In recent years, the total dollar amount of state tax credits to corporations has increased substantially and left the state with steep budget cuts and more debt.  During the same time, investment in critical state services, like public schools and health care, has been low.

Even as corporate tax credits increased dramatically, Republican lawmakers passed a tax bill in 2018 with nearly $500 million in new tax cuts for corporations while leaving public schools with less than $40 million in new funding next year.

According to a 2010 Iowa Department of Revenue study, the state has over 373 tax credits, exclusions, and tax exemptions that cost the state over $12 billion annually.

Many Iowans have raised concerns specifically about the state’s refundable tax credits.  These credits allow some of the biggest companies in the state to not only reduce their taxes to nothing for the year, but require the state to give millions in state dollars back to the companies.  In 2017, a handful of companies not only paid no state income tax, but received checks for nearly $42 million from the state.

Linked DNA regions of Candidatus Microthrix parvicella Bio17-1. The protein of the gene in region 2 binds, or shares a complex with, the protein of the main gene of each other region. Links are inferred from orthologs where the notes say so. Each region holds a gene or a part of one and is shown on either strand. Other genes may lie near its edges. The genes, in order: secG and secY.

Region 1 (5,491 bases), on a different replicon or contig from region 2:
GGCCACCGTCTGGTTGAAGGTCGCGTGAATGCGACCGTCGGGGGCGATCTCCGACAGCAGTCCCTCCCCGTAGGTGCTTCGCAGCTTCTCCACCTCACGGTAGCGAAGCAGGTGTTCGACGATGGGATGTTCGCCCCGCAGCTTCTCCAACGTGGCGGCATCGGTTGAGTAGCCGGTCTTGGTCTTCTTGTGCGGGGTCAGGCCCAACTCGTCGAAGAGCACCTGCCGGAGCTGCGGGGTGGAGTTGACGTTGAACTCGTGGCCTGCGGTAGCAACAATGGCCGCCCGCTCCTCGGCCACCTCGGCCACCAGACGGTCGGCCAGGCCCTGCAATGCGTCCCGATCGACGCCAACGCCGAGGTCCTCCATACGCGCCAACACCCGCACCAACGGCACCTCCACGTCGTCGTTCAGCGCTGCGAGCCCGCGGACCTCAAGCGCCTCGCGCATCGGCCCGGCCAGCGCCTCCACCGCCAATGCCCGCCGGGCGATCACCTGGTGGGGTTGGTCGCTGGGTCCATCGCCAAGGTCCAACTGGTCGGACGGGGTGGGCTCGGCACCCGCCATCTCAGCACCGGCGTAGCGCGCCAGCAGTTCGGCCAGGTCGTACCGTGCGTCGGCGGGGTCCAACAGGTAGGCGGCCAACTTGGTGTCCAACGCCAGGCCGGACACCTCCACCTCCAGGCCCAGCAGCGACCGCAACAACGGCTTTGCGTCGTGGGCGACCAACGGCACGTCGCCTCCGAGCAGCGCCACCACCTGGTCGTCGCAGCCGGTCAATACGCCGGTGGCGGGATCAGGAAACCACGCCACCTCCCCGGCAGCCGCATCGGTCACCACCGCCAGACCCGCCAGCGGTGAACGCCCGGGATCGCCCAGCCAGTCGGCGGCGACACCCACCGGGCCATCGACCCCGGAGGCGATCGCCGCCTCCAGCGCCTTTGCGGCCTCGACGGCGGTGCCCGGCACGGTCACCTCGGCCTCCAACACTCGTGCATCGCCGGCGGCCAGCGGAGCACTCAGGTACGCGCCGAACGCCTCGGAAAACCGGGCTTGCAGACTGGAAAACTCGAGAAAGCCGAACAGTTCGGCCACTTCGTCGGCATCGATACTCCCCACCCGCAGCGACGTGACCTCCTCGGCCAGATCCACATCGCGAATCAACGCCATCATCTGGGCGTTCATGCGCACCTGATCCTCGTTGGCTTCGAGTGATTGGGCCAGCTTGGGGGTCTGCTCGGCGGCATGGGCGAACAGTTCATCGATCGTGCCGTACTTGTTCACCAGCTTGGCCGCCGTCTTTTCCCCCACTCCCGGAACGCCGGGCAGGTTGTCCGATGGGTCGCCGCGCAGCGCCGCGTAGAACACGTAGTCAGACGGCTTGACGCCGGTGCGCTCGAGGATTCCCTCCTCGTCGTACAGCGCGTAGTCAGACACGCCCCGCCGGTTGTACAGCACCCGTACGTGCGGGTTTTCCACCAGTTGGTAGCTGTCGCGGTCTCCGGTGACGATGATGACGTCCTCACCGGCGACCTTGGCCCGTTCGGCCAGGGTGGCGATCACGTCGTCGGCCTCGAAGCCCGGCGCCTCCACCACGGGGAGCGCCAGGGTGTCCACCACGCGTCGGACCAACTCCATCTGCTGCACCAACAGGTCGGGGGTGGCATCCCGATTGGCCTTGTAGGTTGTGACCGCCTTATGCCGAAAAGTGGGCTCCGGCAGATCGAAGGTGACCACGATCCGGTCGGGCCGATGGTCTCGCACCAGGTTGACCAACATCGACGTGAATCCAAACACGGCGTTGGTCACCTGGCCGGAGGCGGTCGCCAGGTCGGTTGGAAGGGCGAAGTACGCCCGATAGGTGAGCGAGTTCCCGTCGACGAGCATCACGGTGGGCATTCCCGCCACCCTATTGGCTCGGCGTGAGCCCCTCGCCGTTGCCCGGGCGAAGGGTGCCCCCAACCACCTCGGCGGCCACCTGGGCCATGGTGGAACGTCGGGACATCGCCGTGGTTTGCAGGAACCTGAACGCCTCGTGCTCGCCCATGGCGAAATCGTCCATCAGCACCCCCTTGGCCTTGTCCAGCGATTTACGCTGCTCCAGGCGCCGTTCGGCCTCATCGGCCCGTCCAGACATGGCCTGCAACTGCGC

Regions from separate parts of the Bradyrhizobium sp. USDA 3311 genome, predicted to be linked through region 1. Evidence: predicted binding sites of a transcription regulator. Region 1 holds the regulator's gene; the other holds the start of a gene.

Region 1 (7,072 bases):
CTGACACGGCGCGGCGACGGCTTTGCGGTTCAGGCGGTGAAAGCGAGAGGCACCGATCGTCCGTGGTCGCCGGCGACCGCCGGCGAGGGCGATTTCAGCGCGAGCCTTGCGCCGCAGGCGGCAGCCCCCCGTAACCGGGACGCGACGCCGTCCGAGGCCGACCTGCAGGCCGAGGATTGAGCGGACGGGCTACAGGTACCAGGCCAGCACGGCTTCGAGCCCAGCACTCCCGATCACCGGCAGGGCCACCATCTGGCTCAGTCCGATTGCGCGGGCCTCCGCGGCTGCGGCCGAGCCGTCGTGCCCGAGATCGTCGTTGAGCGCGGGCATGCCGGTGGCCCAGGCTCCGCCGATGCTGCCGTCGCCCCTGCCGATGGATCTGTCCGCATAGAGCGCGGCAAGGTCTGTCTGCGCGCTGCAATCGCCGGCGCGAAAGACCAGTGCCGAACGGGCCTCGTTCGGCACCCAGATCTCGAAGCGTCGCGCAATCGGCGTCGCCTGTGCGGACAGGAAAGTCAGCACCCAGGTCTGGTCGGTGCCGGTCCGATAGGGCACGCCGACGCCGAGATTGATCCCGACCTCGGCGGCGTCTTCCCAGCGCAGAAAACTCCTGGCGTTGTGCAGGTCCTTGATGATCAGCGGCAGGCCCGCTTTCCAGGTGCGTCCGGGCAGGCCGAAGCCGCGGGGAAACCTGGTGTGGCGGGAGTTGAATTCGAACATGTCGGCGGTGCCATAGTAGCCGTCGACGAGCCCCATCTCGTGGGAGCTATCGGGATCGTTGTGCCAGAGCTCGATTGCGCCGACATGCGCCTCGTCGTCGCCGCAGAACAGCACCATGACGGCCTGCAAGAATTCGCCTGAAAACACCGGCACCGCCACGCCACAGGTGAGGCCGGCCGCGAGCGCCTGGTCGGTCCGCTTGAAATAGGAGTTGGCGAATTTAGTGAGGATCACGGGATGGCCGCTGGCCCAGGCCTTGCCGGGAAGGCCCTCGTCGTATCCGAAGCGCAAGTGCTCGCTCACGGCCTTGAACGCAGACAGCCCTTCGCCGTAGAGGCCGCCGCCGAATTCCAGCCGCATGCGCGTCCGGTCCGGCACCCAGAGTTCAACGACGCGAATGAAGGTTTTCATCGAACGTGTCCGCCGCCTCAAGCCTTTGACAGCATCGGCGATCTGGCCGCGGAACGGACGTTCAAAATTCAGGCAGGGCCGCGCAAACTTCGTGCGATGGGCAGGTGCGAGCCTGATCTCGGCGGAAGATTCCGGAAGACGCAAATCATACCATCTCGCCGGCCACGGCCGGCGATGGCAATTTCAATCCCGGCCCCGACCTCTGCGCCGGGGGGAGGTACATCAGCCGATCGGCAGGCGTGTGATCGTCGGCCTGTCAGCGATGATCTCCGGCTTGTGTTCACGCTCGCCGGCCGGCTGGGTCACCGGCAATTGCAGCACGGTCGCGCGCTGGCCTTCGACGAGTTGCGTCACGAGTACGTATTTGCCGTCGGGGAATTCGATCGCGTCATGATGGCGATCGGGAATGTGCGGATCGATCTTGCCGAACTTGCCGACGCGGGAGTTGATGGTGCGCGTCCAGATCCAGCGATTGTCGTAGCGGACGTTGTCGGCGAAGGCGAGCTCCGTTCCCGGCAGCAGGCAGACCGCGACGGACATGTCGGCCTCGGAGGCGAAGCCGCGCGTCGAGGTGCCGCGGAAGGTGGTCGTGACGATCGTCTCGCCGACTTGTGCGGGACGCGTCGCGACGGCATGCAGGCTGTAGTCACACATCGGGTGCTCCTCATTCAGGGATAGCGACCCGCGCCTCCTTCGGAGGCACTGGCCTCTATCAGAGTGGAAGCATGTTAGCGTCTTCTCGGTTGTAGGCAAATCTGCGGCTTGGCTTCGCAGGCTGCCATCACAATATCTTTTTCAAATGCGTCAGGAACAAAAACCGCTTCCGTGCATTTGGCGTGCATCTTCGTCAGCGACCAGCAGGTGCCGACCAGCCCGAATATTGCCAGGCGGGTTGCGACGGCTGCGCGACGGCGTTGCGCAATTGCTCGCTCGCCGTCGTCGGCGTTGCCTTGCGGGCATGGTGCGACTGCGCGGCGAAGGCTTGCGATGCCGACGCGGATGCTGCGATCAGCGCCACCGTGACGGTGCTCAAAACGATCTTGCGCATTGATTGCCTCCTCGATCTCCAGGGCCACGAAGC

In addition to these state tax expenditures, some companies get even more in local taxes.  Property taxes are generally collected and used by local governments, so any property tax exemptions or credits created by the state typically reduce local government revenues.  This reduces revenues used by local cities and counties to provide services like police and fire, repair streets, and provide community resources like parks and community centers.

In 2017, leaders in central Iowa decided to give $213 million in state and local incentives to the world’s most profitable company, Apple, to build a data center.  With just 50 permanent jobs created, the incentives means taxpayers are giving $4.26 million per job. That deal has led to many questions from Iowans about the approval process for projects like these and if there is any state oversight of these agreements.